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can anyone provide a recipe for a multi grain bread that is light- not dense?

r
rivki Jan 21, 2008 12:44 PM

i use my bread machine make the dough, however it's usually pretty dense. i am already adding wheat gluten, but somehow it's still not as light as store bought or artisanal breads.
thanks!

  1. m
    morwen Feb 13, 2008 06:48 AM

    1 1/2 c warm water
    3 Tb oil (olive or canola or a mix)
    3 Tb honey
    3 Tb dry milk
    1 tsp salt
    1 c bread flour, white whole wheat flour or all purpose
    3 c whole wheat flour
    2 1/4 tsp active dry yeast
    1 c quick oats (not instant!)
    3 Tb vital wheat gluten
    1/4 c mixed grains and seeds (millet, flax, spelt, poppy seeds, sesame seeds, sunflower seeds, chopped nuts. I recently received a hint for using a multigrain hot cereal for this)

    Put into machine in the order given. If your machine has an add-in beep during the first knead you may want to put the mixed grains and seeds in then. I just do it all at once at the start.

    This is my recipe for a basic multigrain loaf. Absolutely I had to lighten up the flour with one cup of white in some form. It was just too dry and dense otherwise. Also during the first knead in the machine, I check it for moisture. Sometimes I have to add a couple teaspoons to a tablespoon of water for the dough to come together into a ball correctly.

    1 Reply
    1. re: morwen
      d
      DishyDiva Feb 17, 2008 01:16 PM

      Thanks, morwen. After I try chowser's recipe (above), I give yours a go.
      Cheers!

    2. jayt90 Feb 13, 2008 06:29 AM

      With the success of the no-knead concept, we are learning that more water is better than less, for a strong rise. Try adding a little more to your multi grain mix.
      Then try to get a strong yeast: Bakers' yeast (like putty) is best, and you may have to get some from a bakery or pizza shop.

      1. a
        abud Feb 13, 2008 06:27 AM

        This recipe for a whole grain focaccia rivals any white focaccia--light and so flavorful. it's fantastic.
        http://www.vrg.org/journal/vj2002issu...
        (scroll down for recipe)

        1. scuzzo Feb 10, 2008 05:50 PM

          One more thing. I think adding some liquid fat, like olive oil aiding in heavy bread rising. Like it lubricates things! I would try a few tablespoons added to starting liquid.

          1. chowser Feb 10, 2008 05:40 PM

            I've found, as scuzzo said, that lighter breads tend to have white flour. I have one recipe I like that's mixed (not quite half and half) white and whole wheat. It's Carris' bread from the Bread Machine cookbook II that I can post if you're interested.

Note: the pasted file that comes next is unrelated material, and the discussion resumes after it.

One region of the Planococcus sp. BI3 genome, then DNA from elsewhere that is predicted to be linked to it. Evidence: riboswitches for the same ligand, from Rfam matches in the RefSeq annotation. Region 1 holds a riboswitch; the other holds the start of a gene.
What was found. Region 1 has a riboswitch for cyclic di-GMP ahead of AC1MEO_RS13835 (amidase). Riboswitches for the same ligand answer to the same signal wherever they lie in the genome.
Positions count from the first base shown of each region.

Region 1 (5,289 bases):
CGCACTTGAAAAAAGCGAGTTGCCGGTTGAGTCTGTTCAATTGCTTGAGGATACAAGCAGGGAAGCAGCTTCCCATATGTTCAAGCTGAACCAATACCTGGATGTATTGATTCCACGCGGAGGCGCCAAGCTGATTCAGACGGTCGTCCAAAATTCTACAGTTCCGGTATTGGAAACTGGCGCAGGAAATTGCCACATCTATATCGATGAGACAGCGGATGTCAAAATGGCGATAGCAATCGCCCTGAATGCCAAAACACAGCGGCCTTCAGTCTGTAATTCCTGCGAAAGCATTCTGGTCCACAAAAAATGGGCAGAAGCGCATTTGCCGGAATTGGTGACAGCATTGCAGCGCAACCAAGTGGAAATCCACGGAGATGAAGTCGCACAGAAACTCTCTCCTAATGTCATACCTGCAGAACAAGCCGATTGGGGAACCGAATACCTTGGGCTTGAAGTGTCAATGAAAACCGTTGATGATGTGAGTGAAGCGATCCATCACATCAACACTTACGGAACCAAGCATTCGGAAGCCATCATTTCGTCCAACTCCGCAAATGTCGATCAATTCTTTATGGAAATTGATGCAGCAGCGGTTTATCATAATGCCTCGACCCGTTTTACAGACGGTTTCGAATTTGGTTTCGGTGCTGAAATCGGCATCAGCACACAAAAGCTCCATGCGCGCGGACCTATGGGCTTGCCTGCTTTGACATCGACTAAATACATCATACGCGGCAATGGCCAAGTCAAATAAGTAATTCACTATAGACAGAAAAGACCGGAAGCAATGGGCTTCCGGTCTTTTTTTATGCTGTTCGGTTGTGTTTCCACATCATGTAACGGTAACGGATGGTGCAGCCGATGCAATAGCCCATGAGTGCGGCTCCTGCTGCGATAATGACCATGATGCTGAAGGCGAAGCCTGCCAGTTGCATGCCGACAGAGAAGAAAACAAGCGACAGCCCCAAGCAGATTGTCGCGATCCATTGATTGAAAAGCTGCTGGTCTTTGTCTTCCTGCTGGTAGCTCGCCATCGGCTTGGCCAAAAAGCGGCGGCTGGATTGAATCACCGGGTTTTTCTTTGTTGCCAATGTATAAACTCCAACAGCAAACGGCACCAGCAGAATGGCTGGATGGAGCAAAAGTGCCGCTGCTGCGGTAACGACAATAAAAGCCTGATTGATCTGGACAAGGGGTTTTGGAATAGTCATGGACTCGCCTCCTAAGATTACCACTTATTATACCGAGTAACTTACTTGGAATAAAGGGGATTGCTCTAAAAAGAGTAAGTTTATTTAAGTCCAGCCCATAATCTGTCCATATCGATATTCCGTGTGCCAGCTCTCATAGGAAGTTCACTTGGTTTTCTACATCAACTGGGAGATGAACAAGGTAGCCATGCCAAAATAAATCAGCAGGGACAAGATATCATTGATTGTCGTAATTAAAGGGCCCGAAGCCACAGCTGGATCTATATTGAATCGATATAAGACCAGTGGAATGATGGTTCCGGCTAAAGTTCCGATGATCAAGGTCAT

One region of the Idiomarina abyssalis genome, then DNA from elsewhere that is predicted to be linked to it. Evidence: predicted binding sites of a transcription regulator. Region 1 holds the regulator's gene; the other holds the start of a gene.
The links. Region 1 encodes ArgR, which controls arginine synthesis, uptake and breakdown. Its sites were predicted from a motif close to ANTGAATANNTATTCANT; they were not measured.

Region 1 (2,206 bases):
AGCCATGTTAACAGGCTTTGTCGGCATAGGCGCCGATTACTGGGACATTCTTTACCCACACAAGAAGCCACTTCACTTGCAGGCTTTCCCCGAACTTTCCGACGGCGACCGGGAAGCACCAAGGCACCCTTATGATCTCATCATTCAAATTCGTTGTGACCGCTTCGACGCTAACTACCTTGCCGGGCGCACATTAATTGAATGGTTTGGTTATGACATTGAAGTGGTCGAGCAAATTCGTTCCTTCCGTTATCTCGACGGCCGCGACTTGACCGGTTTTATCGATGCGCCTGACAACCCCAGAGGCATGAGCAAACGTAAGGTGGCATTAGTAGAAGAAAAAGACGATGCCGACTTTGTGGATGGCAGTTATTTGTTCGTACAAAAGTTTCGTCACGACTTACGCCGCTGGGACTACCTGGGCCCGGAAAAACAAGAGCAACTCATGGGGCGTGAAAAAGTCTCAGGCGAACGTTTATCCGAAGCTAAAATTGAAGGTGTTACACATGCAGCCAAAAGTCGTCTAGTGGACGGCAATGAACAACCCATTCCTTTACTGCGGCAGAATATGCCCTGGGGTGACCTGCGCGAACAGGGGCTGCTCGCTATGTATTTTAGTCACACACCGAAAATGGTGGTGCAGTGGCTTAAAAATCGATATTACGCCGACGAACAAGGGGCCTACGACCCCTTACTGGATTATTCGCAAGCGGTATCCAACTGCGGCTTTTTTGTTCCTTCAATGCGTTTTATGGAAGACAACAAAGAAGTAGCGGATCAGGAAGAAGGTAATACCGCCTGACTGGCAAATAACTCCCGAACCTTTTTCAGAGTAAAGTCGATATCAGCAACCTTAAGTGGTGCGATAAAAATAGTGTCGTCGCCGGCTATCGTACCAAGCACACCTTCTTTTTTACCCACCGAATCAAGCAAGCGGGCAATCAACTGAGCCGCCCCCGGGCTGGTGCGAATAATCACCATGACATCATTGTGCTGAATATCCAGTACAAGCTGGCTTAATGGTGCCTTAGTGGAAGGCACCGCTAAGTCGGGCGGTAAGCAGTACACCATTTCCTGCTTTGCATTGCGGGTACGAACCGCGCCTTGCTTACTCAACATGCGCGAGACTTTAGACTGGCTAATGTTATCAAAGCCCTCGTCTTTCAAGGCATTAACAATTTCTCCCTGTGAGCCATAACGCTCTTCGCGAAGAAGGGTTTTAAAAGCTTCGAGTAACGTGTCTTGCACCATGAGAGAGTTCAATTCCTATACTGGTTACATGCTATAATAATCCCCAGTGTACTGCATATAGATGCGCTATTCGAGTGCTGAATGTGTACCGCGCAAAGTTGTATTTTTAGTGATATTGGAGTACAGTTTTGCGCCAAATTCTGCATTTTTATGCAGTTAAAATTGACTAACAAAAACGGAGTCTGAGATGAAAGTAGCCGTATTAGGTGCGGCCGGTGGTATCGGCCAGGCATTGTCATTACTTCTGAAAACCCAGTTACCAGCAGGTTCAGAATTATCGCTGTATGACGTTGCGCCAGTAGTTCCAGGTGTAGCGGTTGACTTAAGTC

3 Replies
            1. re: chowser
              d
              DishyDiva Feb 12, 2008 12:35 PM

              Chowser, if it isn't too much trouble to post, I would appreciate greatly your bread recipe.

              DD

              1. re: DishyDiva
                chowser Feb 13, 2008 04:27 AM

                It calls for more bread flour than whole wheat but I've gone half and half (with white whole wheat). The recipe makes small, medium, large loaves so those are the three numbers:

                milk 1/4 c.; 3/8; 1/2
                water 1/2 c; 3/4 c. 1 c
                butter 1 tbs; 1 1/2 tbsp; 2 tbsp
                molasses ( have used honey, brown sugar, too) 2 tsp; 1 tbsp; 1 1/2 tbsp
                sugar 1 1/3 tsp; 2 tbsp; 2 23/ tbsp
                salt 2/3 tsp; 1 tsp; 1 1/3 tsp
                bread flour 1 1/3 c; 2 c; 2 2/3 c
                ww flour 2/3 c; 1 c; 1 1 /3 c
                yeast 1 tsp; 1 1/2 tsp; 2 tsp

                Normally, I only use the machine to make the dough, then take it out and bake it in the oven.

                1. re: chowser
                  d
                  DishyDiva Feb 17, 2008 01:14 PM

                  Thanks for posting your recipe, chowser. I'm going to try it later this week.

            2. scuzzo Feb 10, 2008 05:34 PM

              I was going to suggest adding gluten. That's what I do and I'm happy with that. Maybe also try giving your yeast a good boost with a bit of honey or sugar added to the liquid to get it growing.

              If the bread is pretty light, I'll bet they still use a fair amount of white flour.

              1 Reply
              1. re: scuzzo
                d
                DishyDiva Feb 10, 2008 05:43 PM

                Thanks for the tips, WCchopoper and scuzzo!

                I always use honey (or molasses). To make the bread more moist and nutritious I've even added small amounts of shredded carrots. Indeed, the bread is more moist but is still quite dense and crumbly.

                I think you may be right, scuzzo. Probably, the best way to lighten-up the bread is to increase the proportion of white flour.

              2. WCchopper Feb 10, 2008 05:20 PM

                I don't use a bread machine; can you convert recipes from the conventional method to bread machine? If so, I like the Cook's Illustrated multi-grain sandwich loaf which uses 7 grain cereal. It is reasonably light for a whole grain loaf and has a very nice flavour.

                1. d
                  DishyDiva Feb 10, 2008 05:16 PM

                  Hi rivki,

                  I have the same problem. Not only are my mutli-grain or whole wheat breads dense, they are very crumbly. I also find that wheat gluten gives the bread a stronger flavour.

                  In my experience, many artisanal whole grain breads are also very dense. Perhaps this is how bread is suppose to be if one uses traditional ingredients?

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